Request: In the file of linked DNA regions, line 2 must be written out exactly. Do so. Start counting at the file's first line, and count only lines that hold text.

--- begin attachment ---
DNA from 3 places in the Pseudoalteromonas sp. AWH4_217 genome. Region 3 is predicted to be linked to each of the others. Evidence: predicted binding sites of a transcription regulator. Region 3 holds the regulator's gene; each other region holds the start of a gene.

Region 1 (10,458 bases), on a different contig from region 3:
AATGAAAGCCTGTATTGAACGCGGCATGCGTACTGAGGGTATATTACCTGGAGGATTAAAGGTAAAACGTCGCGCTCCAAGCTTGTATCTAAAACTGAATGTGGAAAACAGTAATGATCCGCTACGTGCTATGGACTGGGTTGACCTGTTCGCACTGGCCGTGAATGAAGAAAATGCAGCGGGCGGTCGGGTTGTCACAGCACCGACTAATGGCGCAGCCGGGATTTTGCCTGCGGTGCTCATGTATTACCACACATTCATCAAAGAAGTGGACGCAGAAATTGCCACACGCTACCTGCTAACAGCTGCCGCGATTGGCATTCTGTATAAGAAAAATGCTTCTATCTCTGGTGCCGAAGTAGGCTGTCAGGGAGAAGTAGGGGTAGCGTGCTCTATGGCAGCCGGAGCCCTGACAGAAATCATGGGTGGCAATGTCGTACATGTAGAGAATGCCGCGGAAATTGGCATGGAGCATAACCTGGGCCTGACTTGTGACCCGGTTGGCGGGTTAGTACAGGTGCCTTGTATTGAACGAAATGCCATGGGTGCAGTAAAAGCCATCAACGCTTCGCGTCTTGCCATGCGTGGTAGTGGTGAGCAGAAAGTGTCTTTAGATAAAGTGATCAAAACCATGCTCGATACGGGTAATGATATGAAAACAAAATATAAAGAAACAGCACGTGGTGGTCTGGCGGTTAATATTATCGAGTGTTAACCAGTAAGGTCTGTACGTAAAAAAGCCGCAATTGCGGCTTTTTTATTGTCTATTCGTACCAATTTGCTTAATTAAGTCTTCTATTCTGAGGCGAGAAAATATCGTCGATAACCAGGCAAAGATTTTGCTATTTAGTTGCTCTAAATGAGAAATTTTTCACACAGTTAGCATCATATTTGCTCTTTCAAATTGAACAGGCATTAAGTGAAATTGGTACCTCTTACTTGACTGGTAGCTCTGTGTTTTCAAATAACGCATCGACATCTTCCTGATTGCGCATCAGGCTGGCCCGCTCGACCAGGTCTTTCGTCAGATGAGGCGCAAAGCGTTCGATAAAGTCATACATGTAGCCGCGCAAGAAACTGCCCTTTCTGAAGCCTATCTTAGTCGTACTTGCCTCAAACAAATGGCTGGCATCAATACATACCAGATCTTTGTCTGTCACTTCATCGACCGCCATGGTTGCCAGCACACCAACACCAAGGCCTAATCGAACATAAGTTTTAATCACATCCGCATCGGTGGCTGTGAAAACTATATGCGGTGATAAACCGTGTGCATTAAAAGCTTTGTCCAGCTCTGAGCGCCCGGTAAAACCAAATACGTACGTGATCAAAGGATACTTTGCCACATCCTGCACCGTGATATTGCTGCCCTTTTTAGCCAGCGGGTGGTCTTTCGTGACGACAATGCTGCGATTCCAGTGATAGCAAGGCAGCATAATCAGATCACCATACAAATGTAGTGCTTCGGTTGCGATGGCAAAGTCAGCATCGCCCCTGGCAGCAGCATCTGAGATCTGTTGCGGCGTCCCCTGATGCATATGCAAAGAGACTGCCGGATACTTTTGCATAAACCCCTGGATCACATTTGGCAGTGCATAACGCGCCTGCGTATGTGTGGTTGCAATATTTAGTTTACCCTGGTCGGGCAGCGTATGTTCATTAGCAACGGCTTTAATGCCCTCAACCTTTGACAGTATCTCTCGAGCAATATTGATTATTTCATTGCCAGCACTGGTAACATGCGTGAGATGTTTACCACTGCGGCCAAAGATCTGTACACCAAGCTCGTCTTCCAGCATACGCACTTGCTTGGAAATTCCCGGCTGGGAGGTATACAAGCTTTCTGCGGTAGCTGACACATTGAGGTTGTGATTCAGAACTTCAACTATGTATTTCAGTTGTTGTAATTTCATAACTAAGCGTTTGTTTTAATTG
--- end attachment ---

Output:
Region 1 (10,458 bases), on a different contig from region 3: